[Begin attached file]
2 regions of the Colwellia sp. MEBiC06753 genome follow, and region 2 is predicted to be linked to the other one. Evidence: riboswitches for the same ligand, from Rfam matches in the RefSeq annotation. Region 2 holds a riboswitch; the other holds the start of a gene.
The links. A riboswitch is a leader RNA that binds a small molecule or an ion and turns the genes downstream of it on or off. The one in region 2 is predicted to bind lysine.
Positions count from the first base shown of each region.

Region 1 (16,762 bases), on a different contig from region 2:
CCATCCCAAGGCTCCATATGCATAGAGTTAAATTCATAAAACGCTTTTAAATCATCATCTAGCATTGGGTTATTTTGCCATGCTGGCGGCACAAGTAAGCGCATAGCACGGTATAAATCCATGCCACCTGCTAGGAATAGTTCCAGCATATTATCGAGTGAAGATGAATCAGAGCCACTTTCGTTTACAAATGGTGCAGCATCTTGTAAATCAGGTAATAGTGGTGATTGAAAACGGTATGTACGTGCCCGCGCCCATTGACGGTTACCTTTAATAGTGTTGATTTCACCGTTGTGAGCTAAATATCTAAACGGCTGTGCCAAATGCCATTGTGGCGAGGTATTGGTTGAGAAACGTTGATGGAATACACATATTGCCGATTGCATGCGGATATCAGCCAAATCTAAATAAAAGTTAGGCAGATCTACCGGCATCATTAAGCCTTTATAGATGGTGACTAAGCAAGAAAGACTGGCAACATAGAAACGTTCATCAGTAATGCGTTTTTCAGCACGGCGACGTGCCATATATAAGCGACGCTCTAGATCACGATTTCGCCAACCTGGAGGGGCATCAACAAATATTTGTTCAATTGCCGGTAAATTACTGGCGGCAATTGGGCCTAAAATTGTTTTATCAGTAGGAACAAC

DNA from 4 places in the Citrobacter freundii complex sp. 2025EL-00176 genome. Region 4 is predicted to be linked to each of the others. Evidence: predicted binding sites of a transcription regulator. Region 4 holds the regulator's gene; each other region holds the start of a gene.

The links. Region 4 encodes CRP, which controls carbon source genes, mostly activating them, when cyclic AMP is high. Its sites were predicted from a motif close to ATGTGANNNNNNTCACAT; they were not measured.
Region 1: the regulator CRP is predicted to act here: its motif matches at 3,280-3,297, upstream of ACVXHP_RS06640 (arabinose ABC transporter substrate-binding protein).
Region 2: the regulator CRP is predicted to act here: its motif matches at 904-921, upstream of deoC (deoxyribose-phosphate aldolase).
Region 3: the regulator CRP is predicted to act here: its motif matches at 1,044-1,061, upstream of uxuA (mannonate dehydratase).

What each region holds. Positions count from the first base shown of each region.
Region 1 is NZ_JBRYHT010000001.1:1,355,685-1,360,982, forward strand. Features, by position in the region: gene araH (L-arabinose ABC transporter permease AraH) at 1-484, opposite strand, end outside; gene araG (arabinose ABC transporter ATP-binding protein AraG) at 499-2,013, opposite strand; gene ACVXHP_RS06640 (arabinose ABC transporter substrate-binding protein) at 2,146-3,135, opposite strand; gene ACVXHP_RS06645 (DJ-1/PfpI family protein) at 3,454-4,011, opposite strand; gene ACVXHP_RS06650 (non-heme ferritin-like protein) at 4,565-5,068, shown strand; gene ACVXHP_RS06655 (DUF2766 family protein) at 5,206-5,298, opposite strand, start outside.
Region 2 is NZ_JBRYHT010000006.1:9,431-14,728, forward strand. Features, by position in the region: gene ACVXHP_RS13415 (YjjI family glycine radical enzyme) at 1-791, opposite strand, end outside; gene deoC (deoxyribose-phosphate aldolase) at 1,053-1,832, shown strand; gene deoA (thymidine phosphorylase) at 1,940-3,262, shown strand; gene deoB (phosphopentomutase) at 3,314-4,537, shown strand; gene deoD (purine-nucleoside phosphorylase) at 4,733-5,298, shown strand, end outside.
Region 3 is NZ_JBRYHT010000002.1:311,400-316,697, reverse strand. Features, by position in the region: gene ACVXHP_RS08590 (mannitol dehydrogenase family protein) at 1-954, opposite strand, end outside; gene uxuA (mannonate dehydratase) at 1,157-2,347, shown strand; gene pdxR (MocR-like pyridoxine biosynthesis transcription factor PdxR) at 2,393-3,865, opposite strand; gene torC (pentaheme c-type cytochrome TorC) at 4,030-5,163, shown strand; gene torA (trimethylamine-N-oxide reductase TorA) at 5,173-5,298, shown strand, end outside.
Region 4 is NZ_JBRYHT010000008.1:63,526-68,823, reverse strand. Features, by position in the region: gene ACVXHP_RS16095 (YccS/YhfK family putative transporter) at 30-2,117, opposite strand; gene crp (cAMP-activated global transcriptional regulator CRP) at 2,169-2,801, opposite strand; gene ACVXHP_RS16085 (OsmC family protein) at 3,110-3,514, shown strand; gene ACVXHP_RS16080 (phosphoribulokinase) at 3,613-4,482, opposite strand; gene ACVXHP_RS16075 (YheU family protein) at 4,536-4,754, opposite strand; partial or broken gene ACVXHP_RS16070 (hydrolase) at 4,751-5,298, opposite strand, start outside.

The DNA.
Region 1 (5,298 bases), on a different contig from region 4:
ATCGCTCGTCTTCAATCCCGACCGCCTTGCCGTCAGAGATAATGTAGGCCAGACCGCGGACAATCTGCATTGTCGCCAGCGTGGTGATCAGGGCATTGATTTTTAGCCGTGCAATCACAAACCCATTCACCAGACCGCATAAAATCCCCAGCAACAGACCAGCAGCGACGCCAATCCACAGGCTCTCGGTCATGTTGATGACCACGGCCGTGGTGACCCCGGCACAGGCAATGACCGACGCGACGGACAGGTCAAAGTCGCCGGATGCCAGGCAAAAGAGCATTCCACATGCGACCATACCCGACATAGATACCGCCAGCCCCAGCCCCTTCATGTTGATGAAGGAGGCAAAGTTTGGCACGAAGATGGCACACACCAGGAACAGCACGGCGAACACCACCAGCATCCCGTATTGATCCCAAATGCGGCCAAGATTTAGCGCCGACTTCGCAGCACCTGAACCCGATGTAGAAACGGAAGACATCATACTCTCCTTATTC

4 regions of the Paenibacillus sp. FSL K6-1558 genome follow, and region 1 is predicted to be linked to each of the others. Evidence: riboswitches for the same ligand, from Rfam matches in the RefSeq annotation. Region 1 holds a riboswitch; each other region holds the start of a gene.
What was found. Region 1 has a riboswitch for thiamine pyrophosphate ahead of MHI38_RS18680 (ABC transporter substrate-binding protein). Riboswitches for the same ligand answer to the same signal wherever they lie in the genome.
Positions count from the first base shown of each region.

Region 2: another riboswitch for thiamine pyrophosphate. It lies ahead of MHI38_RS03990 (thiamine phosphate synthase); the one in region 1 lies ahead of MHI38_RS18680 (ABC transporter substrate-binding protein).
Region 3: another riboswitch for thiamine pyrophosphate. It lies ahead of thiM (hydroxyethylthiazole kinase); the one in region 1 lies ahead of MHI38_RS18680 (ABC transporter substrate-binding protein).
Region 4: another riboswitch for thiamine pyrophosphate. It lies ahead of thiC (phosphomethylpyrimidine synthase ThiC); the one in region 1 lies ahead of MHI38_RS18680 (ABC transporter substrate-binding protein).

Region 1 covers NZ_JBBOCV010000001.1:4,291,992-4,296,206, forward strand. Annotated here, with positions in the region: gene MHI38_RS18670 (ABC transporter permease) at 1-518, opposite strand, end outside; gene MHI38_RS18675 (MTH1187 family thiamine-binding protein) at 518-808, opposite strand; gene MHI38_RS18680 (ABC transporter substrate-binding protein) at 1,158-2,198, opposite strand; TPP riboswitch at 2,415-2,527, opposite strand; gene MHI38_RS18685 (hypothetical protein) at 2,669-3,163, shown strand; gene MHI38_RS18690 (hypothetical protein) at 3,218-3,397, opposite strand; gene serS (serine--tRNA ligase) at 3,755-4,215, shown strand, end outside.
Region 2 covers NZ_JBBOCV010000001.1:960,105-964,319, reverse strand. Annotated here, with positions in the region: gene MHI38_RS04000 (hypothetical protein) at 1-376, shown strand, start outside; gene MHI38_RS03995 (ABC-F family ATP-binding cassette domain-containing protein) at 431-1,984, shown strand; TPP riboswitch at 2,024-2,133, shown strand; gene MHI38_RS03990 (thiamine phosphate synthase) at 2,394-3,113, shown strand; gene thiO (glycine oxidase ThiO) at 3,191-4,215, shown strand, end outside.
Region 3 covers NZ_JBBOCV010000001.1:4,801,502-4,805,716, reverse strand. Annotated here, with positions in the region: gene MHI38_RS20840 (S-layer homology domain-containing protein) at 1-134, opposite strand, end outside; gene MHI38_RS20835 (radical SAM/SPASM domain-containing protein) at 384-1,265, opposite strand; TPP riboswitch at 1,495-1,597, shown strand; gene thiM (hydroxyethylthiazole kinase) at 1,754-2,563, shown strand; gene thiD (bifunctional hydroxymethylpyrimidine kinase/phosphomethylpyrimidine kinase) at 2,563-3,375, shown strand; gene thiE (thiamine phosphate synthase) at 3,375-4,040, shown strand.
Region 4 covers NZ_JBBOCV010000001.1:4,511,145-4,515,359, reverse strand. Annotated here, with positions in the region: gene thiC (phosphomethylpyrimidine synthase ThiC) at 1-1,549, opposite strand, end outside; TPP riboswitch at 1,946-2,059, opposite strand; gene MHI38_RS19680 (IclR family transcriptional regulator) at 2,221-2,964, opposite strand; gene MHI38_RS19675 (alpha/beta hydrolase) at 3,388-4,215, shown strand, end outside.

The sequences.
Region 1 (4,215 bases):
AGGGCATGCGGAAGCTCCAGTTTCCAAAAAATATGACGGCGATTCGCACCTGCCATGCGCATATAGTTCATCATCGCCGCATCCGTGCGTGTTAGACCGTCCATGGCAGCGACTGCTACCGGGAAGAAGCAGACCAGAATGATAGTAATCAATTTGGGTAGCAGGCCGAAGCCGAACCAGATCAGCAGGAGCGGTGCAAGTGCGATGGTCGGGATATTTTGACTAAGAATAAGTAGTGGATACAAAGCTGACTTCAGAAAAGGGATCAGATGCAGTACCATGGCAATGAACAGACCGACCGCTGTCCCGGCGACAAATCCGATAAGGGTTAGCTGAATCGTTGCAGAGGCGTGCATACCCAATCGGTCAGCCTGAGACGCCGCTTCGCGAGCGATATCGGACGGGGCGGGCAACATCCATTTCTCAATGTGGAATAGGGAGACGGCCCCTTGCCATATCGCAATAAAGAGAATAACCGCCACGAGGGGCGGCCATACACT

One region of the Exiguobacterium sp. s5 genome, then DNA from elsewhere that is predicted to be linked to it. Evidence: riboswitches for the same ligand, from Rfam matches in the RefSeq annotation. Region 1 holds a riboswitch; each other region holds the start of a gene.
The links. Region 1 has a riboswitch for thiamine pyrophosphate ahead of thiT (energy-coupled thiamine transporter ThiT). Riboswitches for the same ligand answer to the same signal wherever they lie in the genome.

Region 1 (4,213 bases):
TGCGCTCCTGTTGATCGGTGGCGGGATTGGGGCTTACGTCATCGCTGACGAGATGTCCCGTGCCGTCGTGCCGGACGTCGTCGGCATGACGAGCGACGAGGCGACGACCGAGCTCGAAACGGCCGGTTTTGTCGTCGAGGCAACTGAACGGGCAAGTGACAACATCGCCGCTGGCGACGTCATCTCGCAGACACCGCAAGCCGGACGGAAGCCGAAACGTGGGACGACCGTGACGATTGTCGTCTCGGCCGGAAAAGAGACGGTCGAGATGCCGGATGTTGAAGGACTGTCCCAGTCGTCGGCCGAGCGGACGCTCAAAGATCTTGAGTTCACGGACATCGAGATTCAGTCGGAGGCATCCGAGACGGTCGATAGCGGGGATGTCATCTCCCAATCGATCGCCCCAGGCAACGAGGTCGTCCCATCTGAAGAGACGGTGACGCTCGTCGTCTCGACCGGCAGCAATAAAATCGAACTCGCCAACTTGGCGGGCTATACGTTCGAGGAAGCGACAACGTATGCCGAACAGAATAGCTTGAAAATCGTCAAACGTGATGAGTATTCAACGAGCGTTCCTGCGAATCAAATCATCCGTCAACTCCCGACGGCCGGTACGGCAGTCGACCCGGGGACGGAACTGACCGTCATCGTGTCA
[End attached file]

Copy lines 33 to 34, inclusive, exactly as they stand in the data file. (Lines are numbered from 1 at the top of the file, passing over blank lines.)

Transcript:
The links. Region 1 has a riboswitch for thiamine pyrophosphate ahead of thiT (energy-coupled thiamine transporter ThiT). Riboswitches for the same ligand answer to the same signal wherever they lie in the genome.

Region 1 (4,213 bases):